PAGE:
NICK EICHER, HOST: Coming up next on The World and Everything in It: two reports about mothers and babies. First, a mystery on the dangers of pregnancy.
Over the course of history, childbirth has been a perilous ordeal. One out of every 100 births ended in the death of the mother, according to one report.
That began to change during the 19th century as science and medicine advanced.
MARY REICHARD, HOST: Today most wealthy, developed nations have extremely low maternal mortality rates. But here in the wealthiest nation on earth, maternal death rates are climbing. No one seems to know why.
WORLD Radio’s Sarah Schweinsberg spoke with several doctors working on the problem.
SARAH SCHWEINSBERG, REPORTER: The CDC defines pregnancy mortality as the death of a woman while pregnant or within one year of the end of a pregnancy. The death can be caused by the pregnancy or by the mother and her medical provider’s healthcare management.
Anita Showalter is an OB/GYN and a member of the Christian Medical and Dental Association. She also teaches at Pacific Northwest University. She says doctors began to worry about mortality rates within the last decade.
SHOWALTER: OB/GYNs thought that the rising mortality rate was due to the rising C Section rate, which was going up at about the same pace. But then the C Section rates, uh, leveled out a couple years ago, but our maternal mortality rates did not level out. They continue to rise.
According to the CDC’s latest report, about 700 American women die every year from pregnancy-related complications. That breaks down to 17 deaths for every 100,000 births.That number has been slowly climbing since 1996 when doctors recorded 11 deaths for every 100,000 births.
And that’s much higher than other developed nations. Canada has seven maternal deaths for every 100,000 births. Australia has six, Austria four, and Greece has just three.
Dr. Showalter says several factors could be at play in the U.S., including rising rates of obesity and cardiovascular disease. She says doctors could also just be missing the signs of serious complications.
SHOWALTER: Some of the concerns are the nature of healthcare today being very business like so that physicians are under productivity models that can be very frustrating and take their focus away from the patients.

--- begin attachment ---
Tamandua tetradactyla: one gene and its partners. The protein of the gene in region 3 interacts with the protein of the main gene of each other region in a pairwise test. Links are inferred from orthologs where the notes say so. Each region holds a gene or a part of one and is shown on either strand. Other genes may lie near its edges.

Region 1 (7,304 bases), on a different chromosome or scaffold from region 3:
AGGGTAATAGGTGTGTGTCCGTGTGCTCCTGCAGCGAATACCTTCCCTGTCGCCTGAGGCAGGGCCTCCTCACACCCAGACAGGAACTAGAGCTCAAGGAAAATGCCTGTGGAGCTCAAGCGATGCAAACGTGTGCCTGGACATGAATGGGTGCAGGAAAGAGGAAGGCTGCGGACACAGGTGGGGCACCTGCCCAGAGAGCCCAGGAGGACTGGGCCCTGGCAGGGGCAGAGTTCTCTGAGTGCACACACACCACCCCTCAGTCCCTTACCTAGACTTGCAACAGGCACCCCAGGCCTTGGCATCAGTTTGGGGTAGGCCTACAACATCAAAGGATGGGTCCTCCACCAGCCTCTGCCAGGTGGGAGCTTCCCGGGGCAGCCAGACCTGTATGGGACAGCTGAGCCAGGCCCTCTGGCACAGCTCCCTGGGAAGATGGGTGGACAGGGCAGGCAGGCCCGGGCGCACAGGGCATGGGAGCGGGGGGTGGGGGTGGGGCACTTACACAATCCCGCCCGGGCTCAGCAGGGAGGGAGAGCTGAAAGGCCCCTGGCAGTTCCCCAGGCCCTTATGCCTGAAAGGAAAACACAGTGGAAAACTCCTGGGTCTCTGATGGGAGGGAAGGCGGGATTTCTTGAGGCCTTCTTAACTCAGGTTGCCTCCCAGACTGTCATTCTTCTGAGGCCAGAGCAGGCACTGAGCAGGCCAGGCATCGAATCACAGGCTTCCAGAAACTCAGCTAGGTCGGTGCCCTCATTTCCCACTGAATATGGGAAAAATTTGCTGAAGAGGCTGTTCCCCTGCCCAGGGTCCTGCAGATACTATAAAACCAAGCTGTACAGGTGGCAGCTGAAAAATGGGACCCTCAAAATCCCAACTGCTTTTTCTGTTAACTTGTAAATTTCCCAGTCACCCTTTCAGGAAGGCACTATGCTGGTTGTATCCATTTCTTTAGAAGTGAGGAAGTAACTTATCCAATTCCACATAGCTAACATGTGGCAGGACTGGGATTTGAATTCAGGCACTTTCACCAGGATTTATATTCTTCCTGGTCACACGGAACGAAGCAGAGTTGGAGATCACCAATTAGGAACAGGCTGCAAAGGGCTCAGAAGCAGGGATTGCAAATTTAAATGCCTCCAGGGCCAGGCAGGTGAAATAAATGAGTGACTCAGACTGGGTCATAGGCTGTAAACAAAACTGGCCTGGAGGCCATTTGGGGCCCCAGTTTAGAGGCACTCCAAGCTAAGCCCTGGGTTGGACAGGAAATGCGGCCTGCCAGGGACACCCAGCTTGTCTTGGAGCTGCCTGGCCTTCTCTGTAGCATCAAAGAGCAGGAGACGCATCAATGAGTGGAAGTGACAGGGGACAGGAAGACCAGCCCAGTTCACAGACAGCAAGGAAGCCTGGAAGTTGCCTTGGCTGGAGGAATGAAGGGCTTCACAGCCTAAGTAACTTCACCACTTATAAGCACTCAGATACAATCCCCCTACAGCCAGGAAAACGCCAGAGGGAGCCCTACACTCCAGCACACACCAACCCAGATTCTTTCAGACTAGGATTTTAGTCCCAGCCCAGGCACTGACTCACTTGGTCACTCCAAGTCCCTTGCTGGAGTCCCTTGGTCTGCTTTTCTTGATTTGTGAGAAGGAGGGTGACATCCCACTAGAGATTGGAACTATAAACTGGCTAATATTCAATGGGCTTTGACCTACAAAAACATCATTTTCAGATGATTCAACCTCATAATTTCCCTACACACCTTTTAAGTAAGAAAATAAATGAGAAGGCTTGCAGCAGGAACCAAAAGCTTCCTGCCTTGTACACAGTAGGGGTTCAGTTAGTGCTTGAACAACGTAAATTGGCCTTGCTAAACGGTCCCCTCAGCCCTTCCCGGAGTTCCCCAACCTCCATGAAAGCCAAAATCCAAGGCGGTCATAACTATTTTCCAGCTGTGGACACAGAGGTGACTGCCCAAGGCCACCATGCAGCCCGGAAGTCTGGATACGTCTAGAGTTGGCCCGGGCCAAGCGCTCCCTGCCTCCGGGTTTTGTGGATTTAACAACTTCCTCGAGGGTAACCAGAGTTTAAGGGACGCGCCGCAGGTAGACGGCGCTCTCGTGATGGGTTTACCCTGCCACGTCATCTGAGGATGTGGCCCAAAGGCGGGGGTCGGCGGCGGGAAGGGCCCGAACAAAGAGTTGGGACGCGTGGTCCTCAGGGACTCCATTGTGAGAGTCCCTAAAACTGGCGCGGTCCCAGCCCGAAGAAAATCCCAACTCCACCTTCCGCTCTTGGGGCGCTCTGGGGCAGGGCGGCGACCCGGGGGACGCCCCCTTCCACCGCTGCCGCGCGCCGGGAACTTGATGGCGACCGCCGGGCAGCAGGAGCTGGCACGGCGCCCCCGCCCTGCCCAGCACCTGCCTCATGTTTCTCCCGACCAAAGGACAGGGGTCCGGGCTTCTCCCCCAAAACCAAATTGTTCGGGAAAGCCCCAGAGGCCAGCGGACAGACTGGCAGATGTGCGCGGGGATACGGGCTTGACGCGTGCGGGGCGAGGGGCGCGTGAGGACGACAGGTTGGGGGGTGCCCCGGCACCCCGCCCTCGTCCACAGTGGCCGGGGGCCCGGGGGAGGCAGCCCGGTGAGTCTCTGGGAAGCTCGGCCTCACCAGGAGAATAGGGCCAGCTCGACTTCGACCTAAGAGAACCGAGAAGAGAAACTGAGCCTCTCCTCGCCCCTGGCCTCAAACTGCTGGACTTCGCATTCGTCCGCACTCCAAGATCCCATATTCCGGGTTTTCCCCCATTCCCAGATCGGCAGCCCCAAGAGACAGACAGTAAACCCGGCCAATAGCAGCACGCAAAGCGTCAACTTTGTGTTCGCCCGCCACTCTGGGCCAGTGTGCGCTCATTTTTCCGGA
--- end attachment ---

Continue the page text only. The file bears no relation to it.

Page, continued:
But the CDC’s report poses another conundrum. Maternal death rates are significantly higher among minority women. Black and Native American women are three times more likely to die as a result of pregnancy complications than white women.
SHOWALTER: If you are a woman of color, even if you are educated and with means you still have a higher mortality rate than a similar woman who is a Caucasian. We don’t understand why that disparity.
Some researchers say we do understand that disparity: institutionalized racism within healthcare and communities. Dr. Pooja Mehta is a OB/GYN and professor at Louisiana State University. She studies maternal death rates in the state. Louisiana has the second-highest maternal death rate of the 48 states that report that data.
Dr. Mehta draws a connection between that low ranking and Louisiana’s large African American population.
MEHTA: We do think that some of the factors that may be driving that include the effects of institutional racism in communities. So, um, having access to high quality healthcare close by where you live, um, the effects of racism across someone’s life causing stress. Potentially the effects of racism embedded in medical care. So when someone notices that something is wrong, are they less likely to be heard because of what they look like? Because of what a provider may assume about what is happening?
But other researchers argue racism within healthcare doesn’t offer a complete answer. Dr. Ingrid Skop is an OB/GYN in San Antonio, Texas. She’s also the chairwoman of the American Association of Pro Life Obstetricians and Gynecologists.
Dr. Skop argues the effects of historical racism have pushed minority women toward abortions at much higher rates than white women. Some of those effects include generational poverty and the breakdown of the family which leads to a lack of social support.
And Dr. Skop notes strong evidence shows an abortion earlier in life can affect maternal health later.
SKOP: Black women are about three times as likely to die in relation to, uh, a pregnancy. Black women are also three times more likely to have an abortion than white women. There’s very good data that having an induced abortion, where the cervix is dilated open, that this can lead to a weaker cervix with a subsequent pregnancy. The rate of having a baby early, especially if it extremely premature baby is higher after an abortion.
These complications are more likely to lead to the mother’s death.
So what can doctors do to make sure more mothers live to see their babies grow up?
Dr. Pooja Mehta says hospitals need to work together. In the fall, 35 Louisiana hospitals launched a maternal health collaboration.
MEHTA: Our quality collaborative is focusing in on being able to quickly recognize when a woman is experiencing bleeding or high blood pressure and act better together in order to reduce that harm.
Thirty-four other states have started similar initiatives as well as state-to-state collaboration networks.
The CDC reports 60 percent of all maternal deaths are thought to be preventable. Dr. Anita Showalter says that points to a communication gap between doctors and patients that could also improve.
SHOWALTER: One of the initiatives to help reduce maternal mortality is to pay more attention to the signs and symptoms, to give patients more education about when to call their doctor. Doctors need to listen more. Patients need to understand the expertise that the physician brings to the table.
Reporting for WORLD Radio, I’m Sarah Schweinsberg.